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Schenck tells youth that they have the power to save lives

BY BROOKSI HUDSON

GOOSE CREEK — Youth and adults gathered for a rousing talk by Dr. Paul Schenck, executive director of the National Pro-Life Action Center, at Immaculate Conception Church Nov. 6.

Schenck, a former Protestant minister and recent Catholic convert, told the crowd that he became active in pro-life issues after two of his former congregants found the remains of three aborted fetuses in a dumpster behind their home. The couple brought the fetuses into his office and he went from being “pro-choice by default to pro-life by conviction” at that moment.

“I was staring down at the human carnage in my hands and the only words that would come out of my mouth were, ‘Oh my God, Oh my God,’” he said. “We called the police and they said they couldn’t get involved. We called the health department and they said there were no laws against the disposal of fetuses. They said that if they were puppies they could start an investigation.”

Schenck decided to give the three babies names and give them a proper burial.

“I thought we could bury them on the church grounds, but if we did that the abortion doctor would never know,” he said. “So we assembled a funeral on the doctor’s front lawn. The mayor of my town, a Catholic priest, and several Protestant clergy were in attendance. We kept burying babies until the abortion facility began putting a lock on the dumpster. Two of the funerals were babies that the sewer department found stuck in the sewer trap.”

Schenck was finally arrested and jailed in 1990. He challenged a federal court order that banned pro-lifers from preaching, praying, singing, wearing clerical vestments, or anything else anti-abortion within 15 feet of an abortion-minded person.

Several court battles later, Schenck’s case made it to the Supreme Court. Walter Dellinger, solicitor general under former President Bill Clinton, fought against Schenck’s case in Schenck v. Pro-Choice Network.

“On the day of the trial we were lying on our faces before God, pleading for him to confuse our opposition. Dellinger got so flustered and confused that he was calling Justice Ginsberg “Justice O’Connor” and vice versa. He kept saying, ‘I don’t know what’s wrong with me.’ We did,” Schenck said. “We ended up winning eight to one and Dellinger’s performance was so poor that he lost his job and was removed from the list of Supreme Court appointees.”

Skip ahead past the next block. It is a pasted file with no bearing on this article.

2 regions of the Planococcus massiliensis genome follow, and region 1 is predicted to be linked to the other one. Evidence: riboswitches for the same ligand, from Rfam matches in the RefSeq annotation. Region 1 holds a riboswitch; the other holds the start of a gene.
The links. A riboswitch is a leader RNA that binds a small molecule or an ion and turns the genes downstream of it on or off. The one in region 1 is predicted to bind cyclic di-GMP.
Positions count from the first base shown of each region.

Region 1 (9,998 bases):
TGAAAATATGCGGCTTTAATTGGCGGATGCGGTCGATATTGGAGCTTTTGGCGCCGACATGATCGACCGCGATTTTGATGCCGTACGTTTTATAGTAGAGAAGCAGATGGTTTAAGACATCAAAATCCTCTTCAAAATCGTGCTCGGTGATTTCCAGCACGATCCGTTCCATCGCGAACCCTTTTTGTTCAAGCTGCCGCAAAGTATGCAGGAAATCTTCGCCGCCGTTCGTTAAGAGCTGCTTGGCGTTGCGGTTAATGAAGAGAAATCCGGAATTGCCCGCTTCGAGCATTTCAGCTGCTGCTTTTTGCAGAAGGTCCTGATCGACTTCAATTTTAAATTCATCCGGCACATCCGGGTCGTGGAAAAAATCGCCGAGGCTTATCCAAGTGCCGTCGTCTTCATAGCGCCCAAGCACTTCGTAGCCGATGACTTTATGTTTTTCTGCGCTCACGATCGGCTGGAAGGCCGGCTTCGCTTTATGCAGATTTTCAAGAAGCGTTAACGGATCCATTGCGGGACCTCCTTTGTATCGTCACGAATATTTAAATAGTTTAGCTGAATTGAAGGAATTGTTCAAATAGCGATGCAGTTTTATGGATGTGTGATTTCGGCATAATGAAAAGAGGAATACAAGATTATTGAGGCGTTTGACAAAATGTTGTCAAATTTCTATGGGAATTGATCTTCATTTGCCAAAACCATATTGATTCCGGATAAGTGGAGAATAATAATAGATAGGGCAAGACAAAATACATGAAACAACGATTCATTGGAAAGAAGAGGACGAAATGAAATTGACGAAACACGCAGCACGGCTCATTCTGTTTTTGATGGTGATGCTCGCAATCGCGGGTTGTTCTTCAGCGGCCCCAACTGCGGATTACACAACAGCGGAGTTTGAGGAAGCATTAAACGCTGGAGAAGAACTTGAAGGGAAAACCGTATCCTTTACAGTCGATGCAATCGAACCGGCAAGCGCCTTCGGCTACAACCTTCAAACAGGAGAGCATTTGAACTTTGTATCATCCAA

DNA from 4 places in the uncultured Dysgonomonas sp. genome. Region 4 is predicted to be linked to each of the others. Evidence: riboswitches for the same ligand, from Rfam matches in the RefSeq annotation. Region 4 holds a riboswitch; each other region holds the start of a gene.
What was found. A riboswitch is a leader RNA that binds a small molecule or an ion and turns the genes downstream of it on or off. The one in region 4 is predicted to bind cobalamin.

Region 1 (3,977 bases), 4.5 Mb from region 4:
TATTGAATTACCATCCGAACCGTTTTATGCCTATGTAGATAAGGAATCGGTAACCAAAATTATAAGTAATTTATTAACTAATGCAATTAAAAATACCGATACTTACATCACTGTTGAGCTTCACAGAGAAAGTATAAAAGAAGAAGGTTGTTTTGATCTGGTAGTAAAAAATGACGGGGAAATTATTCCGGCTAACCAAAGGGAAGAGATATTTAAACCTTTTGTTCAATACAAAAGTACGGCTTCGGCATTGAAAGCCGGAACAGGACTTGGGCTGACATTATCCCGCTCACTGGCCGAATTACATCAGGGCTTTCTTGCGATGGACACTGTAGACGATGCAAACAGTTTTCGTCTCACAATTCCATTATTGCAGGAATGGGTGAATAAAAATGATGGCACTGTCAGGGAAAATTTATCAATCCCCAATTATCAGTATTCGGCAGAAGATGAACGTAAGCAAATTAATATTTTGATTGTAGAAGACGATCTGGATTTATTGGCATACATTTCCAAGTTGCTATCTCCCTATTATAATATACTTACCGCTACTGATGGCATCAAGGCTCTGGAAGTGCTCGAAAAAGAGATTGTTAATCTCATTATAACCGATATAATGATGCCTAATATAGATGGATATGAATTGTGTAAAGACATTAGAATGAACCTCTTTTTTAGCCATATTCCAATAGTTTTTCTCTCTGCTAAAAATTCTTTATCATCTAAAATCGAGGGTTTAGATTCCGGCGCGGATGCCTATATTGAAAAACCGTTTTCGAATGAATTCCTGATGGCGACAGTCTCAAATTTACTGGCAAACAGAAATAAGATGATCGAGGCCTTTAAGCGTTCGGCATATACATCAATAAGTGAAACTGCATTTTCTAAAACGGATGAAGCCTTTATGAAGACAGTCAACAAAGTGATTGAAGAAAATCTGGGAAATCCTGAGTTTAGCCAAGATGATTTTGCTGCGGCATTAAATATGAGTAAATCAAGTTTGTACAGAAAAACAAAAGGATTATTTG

After seven years in and out of jail and court and $778,000 in legal expenses, Schenck was a free man. The case was instrumental in opening the sidewalks to sidewalk counselors with the benefit of the doubt always going to the person on the sidewalk. The judges ruled that the sidewalk was a quintessential public forum.

“As long as you don’t prevent someone from coming or going you are within the law,” Schenck said. “If someone tells you to shut up you don’t have to. As long as you are on public grounds you may peacefully give your opinion.”

In the years since Schenck’s decisive victory he has made serious headway in the Supreme Court. His office is located just 60 paces from the court’s private entrance and two blocks from the capitol.

“You hold in your future the end of the culture of death,” he told members of the youth program. “The Senate is petrified of the vote of anyone 25 and under. They honestly don’t know which way you are going to go. You have in your power the ability to steer the country in the direction of life.”

He said that his goal is not about party politics or overturning Roe v. Wade.

“It is about fighting for who deserves protection and defense,” he said “It’s about humanity — about if we’ll give every human the dignity and respect to which they are entitled because they are created in the image of God.”

“If the kids in my school could hear Dr. Schenck it would really make a difference, I know it,” said Daniel Murphy, a junior at Stratford High School.

Tom Shepard, a junior at Bishop England, agreed.

“Before tonight I already knew abortion was wrong, but what Dr. Schenck said really reaffirmed my gut instinct and the beliefs that we have as Catholics,” he said.




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